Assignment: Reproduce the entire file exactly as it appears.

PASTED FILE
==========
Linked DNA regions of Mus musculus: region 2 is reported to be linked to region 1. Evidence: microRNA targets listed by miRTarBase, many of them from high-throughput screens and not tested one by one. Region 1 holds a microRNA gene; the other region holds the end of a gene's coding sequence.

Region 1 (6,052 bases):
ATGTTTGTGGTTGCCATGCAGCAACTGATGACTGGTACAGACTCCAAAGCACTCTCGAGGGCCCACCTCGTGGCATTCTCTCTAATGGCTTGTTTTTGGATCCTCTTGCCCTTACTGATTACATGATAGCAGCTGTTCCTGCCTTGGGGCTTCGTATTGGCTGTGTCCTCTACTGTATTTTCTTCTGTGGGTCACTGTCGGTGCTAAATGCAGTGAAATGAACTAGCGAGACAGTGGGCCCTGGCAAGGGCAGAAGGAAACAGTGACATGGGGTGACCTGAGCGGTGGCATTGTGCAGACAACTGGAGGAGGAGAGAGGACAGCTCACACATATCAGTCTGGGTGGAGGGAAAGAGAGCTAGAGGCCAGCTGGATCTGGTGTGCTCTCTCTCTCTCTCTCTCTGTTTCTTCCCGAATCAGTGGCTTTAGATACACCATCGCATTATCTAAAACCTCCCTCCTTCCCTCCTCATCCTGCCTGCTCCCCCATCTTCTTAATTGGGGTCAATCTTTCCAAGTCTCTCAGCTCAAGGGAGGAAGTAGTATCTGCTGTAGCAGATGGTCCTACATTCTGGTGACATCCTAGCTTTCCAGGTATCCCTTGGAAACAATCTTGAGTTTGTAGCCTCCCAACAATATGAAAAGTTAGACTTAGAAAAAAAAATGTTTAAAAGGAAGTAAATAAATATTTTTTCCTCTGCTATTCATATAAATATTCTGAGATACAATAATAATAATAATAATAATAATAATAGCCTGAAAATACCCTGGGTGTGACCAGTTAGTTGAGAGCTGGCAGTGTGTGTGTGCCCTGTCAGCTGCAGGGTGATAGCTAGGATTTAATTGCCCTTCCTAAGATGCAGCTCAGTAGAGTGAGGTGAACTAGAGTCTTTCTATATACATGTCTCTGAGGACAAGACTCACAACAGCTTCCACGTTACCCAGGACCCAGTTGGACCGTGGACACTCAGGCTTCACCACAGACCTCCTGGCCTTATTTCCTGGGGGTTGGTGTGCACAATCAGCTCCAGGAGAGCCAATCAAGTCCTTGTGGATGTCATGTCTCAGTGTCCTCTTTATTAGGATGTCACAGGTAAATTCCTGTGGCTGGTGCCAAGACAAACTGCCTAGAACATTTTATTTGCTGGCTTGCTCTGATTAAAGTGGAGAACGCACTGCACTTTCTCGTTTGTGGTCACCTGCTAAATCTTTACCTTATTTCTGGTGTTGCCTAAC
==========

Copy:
Linked DNA regions of Mus musculus: region 2 is reported to be linked to region 1. Evidence: microRNA targets listed by miRTarBase, many of them from high-throughput screens and not tested one by one. Region 1 holds a microRNA gene; the other region holds the end of a gene's coding sequence.

Region 1 (6,052 bases):
ATGTTTGTGGTTGCCATGCAGCAACTGATGACTGGTACAGACTCCAAAGCACTCTCGAGGGCCCACCTCGTGGCATTCTCTCTAATGGCTTGTTTTTGGATCCTCTTGCCCTTACTGATTACATGATAGCAGCTGTTCCTGCCTTGGGGCTTCGTATTGGCTGTGTCCTCTACTGTATTTTCTTCTGTGGGTCACTGTCGGTGCTAAATGCAGTGAAATGAACTAGCGAGACAGTGGGCCCTGGCAAGGGCAGAAGGAAACAGTGACATGGGGTGACCTGAGCGGTGGCATTGTGCAGACAACTGGAGGAGGAGAGAGGACAGCTCACACATATCAGTCTGGGTGGAGGGAAAGAGAGCTAGAGGCCAGCTGGATCTGGTGTGCTCTCTCTCTCTCTCTCTCTGTTTCTTCCCGAATCAGTGGCTTTAGATACACCATCGCATTATCTAAAACCTCCCTCCTTCCCTCCTCATCCTGCCTGCTCCCCCATCTTCTTAATTGGGGTCAATCTTTCCAAGTCTCTCAGCTCAAGGGAGGAAGTAGTATCTGCTGTAGCAGATGGTCCTACATTCTGGTGACATCCTAGCTTTCCAGGTATCCCTTGGAAACAATCTTGAGTTTGTAGCCTCCCAACAATATGAAAAGTTAGACTTAGAAAAAAAAATGTTTAAAAGGAAGTAAATAAATATTTTTTCCTCTGCTATTCATATAAATATTCTGAGATACAATAATAATAATAATAATAATAATAATAGCCTGAAAATACCCTGGGTGTGACCAGTTAGTTGAGAGCTGGCAGTGTGTGTGTGCCCTGTCAGCTGCAGGGTGATAGCTAGGATTTAATTGCCCTTCCTAAGATGCAGCTCAGTAGAGTGAGGTGAACTAGAGTCTTTCTATATACATGTCTCTGAGGACAAGACTCACAACAGCTTCCACGTTACCCAGGACCCAGTTGGACCGTGGACACTCAGGCTTCACCACAGACCTCCTGGCCTTATTTCCTGGGGGTTGGTGTGCACAATCAGCTCCAGGAGAGCCAATCAAGTCCTTGTGGATGTCATGTCTCAGTGTCCTCTTTATTAGGATGTCACAGGTAAATTCCTGTGGCTGGTGCCAAGACAAACTGCCTAGAACATTTTATTTGCTGGCTTGCTCTGATTAAAGTGGAGAACGCACTGCACTTTCTCGTTTGTGGTCACCTGCTAAATCTTTACCTTATTTCTGGTGTTGCCTAAC